Deep-sea jellyfish. When attacked by a predator, it uses bioluminescence to "scream" for help. This amazing light show is known as a burglar alarm display.…Read More »
East of Japan's Izu-Oshina Island, 2,640 feet (805 meters) down, the picture was captured by a Remote Operating Vehicle, or ROV. Less «
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Credit: Dr. Sung Kim.
The Sargassum Fish (Histrio histrio) is a member of the frogfish family, a group of small, globular fishes with grasping, limb-like pectoral fins, a trapdoor-like…Read More »
mouth high on the head, and a "fishing lure" (formed by the first dorsal spine) on the snout. It typically lives in open waters. Although the Sargassum Fish is capable of swimming quite rapidly, it often crawls through the Sargassum Weed, using its pectoral fins like arms. Less «
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Credit: Antonina Rogacheva, Shirshov Institute of Oceanology, Moscow.
Elpidia belyaevi, a new species of sea cucumber from the Arctic deep sea.
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Credit: Yoshihiro FUJIWARA/JAMSTEC.
Zombie worm (Osedax roseus). This worm roots itself deep inside whale bones and devours them as energy sources. All Osedax males are dwarfs and live captive…Read More »
inside a gelatinous tube that encases the females. The bizarre arrangement allows for swift and efficient fertilization of the female's eggs. Less «
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Credit: Yoshihiro FUJIWARA/JAMSTEC.
Red-lined paper bubble, off Japan's Cape Nomamisaki. This new species was discovered in a sperm whale carcass in the deep sea. Its tiny eyes, two black…Read More »
Imagine living in the sea where it is permanently dark, cold, and food is scarce. Many animals at this depth may go weeks or months between meals. If you…Read More »
find something to eat, you have to hang on to it. This is why so many deep-sea fishes have lots of big teeth. This dragonfish even has teeth on its tongue! They would be terrifying animals if they weren't the size of a banana. Less «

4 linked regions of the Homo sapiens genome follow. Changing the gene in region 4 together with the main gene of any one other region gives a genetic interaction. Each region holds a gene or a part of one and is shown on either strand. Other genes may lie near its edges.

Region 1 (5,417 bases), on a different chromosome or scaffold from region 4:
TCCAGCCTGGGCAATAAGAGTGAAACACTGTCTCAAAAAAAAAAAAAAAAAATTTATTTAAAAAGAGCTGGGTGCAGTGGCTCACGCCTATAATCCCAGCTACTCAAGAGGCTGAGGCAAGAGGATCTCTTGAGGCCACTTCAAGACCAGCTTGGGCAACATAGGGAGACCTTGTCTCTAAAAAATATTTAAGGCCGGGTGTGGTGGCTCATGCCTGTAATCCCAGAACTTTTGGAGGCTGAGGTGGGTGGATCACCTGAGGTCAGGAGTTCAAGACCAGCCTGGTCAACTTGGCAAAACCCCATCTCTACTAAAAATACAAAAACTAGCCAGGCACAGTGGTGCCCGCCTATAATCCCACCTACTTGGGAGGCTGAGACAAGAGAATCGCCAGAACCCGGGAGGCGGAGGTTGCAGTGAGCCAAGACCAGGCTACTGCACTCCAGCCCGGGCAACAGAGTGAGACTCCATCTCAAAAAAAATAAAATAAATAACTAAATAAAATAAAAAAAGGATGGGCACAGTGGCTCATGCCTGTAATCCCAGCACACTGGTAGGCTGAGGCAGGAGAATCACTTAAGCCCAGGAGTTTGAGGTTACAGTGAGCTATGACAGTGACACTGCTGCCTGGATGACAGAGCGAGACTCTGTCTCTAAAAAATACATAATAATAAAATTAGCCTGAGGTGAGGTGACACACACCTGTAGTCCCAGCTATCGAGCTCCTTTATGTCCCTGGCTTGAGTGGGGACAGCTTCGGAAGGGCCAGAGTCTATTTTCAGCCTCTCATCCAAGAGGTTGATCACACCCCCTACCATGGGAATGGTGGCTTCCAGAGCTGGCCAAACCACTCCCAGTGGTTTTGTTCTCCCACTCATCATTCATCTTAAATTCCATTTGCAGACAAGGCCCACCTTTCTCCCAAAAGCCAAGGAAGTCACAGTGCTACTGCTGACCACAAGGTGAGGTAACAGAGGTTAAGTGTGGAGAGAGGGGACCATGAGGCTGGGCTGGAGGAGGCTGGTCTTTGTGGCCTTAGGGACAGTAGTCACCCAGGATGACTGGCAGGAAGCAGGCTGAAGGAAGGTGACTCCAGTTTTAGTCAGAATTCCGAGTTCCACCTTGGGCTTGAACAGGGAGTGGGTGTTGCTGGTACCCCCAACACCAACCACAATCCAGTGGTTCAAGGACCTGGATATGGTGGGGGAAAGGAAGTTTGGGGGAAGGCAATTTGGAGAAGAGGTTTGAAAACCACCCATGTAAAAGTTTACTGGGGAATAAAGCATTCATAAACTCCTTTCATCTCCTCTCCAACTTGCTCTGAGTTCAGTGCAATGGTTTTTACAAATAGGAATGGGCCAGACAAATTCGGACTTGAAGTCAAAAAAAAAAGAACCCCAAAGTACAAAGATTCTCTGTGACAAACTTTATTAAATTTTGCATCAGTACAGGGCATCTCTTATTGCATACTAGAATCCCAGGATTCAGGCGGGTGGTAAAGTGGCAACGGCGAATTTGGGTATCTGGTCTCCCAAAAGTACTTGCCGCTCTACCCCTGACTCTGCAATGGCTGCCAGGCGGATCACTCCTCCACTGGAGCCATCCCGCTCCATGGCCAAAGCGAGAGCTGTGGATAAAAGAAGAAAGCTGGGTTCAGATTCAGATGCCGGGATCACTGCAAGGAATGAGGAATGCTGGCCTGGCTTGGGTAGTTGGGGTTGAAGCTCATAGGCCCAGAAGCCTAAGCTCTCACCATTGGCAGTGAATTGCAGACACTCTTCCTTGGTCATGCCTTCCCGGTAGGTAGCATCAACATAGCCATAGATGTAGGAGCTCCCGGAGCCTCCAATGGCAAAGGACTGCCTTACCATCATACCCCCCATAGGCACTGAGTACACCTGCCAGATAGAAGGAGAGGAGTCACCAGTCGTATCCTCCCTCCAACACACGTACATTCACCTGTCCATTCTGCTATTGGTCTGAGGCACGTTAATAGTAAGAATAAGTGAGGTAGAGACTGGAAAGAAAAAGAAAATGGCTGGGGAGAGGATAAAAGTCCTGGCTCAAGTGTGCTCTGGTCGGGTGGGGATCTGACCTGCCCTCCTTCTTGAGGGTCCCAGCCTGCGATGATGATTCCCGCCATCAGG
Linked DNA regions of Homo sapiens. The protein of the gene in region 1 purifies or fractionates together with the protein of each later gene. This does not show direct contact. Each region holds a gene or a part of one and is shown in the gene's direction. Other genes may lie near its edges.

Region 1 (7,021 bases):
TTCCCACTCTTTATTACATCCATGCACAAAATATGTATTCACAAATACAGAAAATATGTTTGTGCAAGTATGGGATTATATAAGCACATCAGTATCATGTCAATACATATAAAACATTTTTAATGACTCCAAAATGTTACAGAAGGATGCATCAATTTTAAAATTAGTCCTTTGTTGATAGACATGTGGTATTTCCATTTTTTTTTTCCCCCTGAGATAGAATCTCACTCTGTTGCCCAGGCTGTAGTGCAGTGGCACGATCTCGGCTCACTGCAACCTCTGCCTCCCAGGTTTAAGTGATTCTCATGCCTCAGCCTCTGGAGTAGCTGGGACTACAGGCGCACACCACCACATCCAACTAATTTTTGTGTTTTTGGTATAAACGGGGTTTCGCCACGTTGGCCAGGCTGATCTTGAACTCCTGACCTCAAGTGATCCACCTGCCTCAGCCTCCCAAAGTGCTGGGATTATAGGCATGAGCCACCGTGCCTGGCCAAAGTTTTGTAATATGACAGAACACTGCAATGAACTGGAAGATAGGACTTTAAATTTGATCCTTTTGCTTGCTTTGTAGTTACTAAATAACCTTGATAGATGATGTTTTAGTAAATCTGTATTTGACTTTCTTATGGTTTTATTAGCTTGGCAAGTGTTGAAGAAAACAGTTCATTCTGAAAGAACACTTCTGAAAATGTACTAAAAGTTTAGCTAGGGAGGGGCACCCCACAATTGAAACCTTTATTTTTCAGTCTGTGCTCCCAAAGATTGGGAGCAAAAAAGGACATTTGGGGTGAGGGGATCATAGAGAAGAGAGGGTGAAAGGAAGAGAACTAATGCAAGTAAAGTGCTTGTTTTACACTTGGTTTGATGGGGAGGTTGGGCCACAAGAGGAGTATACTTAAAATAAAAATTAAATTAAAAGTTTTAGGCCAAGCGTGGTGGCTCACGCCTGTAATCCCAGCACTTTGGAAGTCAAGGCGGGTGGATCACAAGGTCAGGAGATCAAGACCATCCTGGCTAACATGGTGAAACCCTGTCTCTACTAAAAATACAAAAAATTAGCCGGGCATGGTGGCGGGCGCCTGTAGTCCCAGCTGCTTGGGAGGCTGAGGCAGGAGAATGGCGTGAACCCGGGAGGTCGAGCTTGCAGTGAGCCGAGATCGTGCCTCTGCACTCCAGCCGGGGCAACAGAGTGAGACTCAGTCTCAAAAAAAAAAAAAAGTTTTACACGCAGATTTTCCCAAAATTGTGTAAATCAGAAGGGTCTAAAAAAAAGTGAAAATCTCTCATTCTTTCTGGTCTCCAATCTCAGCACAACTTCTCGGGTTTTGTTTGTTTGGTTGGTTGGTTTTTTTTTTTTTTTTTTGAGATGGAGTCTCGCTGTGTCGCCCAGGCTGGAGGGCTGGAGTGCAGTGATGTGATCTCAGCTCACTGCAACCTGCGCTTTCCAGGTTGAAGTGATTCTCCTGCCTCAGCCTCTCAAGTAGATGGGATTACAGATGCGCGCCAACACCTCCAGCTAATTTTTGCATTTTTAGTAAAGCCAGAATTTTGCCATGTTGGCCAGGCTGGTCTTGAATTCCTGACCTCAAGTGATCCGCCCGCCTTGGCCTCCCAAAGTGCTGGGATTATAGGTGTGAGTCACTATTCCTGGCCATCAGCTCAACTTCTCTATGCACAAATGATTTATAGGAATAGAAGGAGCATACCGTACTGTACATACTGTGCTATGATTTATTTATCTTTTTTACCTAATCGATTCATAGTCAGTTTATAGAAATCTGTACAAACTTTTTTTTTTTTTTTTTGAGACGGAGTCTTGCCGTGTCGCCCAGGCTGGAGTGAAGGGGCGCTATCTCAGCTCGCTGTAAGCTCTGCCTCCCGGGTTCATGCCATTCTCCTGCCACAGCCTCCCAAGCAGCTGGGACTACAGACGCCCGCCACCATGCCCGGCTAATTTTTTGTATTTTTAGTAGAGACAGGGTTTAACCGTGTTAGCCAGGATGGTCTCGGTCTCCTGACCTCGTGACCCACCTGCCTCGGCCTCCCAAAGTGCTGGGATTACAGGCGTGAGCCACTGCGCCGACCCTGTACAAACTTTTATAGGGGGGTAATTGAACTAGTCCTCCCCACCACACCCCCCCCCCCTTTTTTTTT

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Marine Census Album Fathead
Credit: NORFANZ Founding Parties Photographer Kerryn Parkingson; additional thanks to Peter McMillan and Andrew Stewart
A Fathead (Psychrolutes microporos) trawled during the NORFANZ expeditions at a depth between 1013m and 1340m, on the Norfolk Ridge, north-west of New Zealand, June 2003.
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Marine Census Album Vampire Squid
Credit: Kim Reisenbichler, MBARI
Vampyroteuthis, or vampire squid, is a cephalopod that lives in the oxygen minimum zone of Monterey Bay, California, at depths of 600-900 meters.
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Marine Census Album Sea Snail New
Credit: Yoshihiro FUJIWARA/JAMSTEC
Alviniconcha sp. (Hydrothermal vent snail) Suiyo Seamount. This snail inhabits deep-sea hydrothermal vents. This individual is probably a new species,…Read More »
and only a single specimen has been discovered to date. Where are its peers? Less «
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Marine Census Album Lepto New
Credit: Magda Blazewicz-Paszkowycz, University of Lodz
Male of the new species Leptocheliidae sensu lato, collected at Ningaloo (NW Australia)
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Marine Census Album Medusa
Credit: Kevin Raskoff, Monterey Peninsula College.
A new species of hydromedusae, Bathykorus bouilloni, common below 3,280 feet (1000 meters). Hundreds of these creatures were observed by a remotely operated…Read More »
vehicle in the Arctic, showing that a new species can be common in a habitat. Less «
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Andrea Mustain was a staff writer for Live Science from 2010 to 2012. She holds a B.S. degree from Northwestern University and an M.S. degree in broadcast journalism from Columbia University.